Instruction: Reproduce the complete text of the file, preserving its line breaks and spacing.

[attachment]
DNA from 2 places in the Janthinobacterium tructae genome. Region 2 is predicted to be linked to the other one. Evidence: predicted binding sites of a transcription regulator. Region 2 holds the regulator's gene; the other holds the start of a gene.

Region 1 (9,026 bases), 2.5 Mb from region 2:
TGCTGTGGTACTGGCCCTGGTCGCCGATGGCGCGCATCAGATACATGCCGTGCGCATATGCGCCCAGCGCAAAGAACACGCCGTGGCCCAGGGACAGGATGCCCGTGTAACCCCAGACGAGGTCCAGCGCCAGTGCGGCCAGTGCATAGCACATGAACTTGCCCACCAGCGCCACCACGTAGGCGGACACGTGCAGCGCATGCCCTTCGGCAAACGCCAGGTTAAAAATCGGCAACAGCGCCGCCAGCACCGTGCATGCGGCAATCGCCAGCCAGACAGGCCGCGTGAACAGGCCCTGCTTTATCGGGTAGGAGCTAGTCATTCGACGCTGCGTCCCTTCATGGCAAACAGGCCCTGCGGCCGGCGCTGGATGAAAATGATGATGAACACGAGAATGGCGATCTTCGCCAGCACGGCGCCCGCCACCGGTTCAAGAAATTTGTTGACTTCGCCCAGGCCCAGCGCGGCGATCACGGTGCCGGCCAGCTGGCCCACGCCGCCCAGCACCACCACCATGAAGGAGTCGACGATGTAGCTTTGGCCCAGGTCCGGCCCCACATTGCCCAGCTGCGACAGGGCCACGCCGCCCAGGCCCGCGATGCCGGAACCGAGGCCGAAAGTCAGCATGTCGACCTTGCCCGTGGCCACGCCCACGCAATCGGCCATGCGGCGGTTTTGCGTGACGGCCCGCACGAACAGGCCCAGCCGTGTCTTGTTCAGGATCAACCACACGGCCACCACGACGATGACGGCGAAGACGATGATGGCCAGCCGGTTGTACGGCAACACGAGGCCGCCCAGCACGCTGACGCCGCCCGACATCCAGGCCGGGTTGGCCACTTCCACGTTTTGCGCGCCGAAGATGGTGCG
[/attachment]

DNA from 2 places in the Janthinobacterium tructae genome. Region 2 is predicted to be linked to the other one. Evidence: predicted binding sites of a transcription regulator. Region 2 holds the regulator's gene; the other holds the start of a gene.

Region 1 (9,026 bases), 2.5 Mb from region 2:
TGCTGTGGTACTGGCCCTGGTCGCCGATGGCGCGCATCAGATACATGCCGTGCGCATATGCGCCCAGCGCAAAGAACACGCCGTGGCCCAGGGACAGGATGCCCGTGTAACCCCAGACGAGGTCCAGCGCCAGTGCGGCCAGTGCATAGCACATGAACTTGCCCACCAGCGCCACCACGTAGGCGGACACGTGCAGCGCATGCCCTTCGGCAAACGCCAGGTTAAAAATCGGCAACAGCGCCGCCAGCACCGTGCATGCGGCAATCGCCAGCCAGACAGGCCGCGTGAACAGGCCCTGCTTTATCGGGTAGGAGCTAGTCATTCGACGCTGCGTCCCTTCATGGCAAACAGGCCCTGCGGCCGGCGCTGGATGAAAATGATGATGAACACGAGAATGGCGATCTTCGCCAGCACGGCGCCCGCCACCGGTTCAAGAAATTTGTTGACTTCGCCCAGGCCCAGCGCGGCGATCACGGTGCCGGCCAGCTGGCCCACGCCGCCCAGCACCACCACCATGAAGGAGTCGACGATGTAGCTTTGGCCCAGGTCCGGCCCCACATTGCCCAGCTGCGACAGGGCCACGCCGCCCAGGCCCGCGATGCCGGAACCGAGGCCGAAAGTCAGCATGTCGACCTTGCCCGTGGCCACGCCCACGCAATCGGCCATGCGGCGGTTTTGCGTGACGGCCCGCACGAACAGGCCCAGCCGTGTCTTGTTCAGGATCAACCACACGGCCACCACGACGATGACGGCGAAGACGATGATGGCCAGCCGGTTGTACGGCAACACGAGGCCGCCCAGCACGCTGACGCCGCCCGACATCCAGGCCGGGTTGGCCACTTCCACGTTTTGCGCGCCGAAGATGGTGCG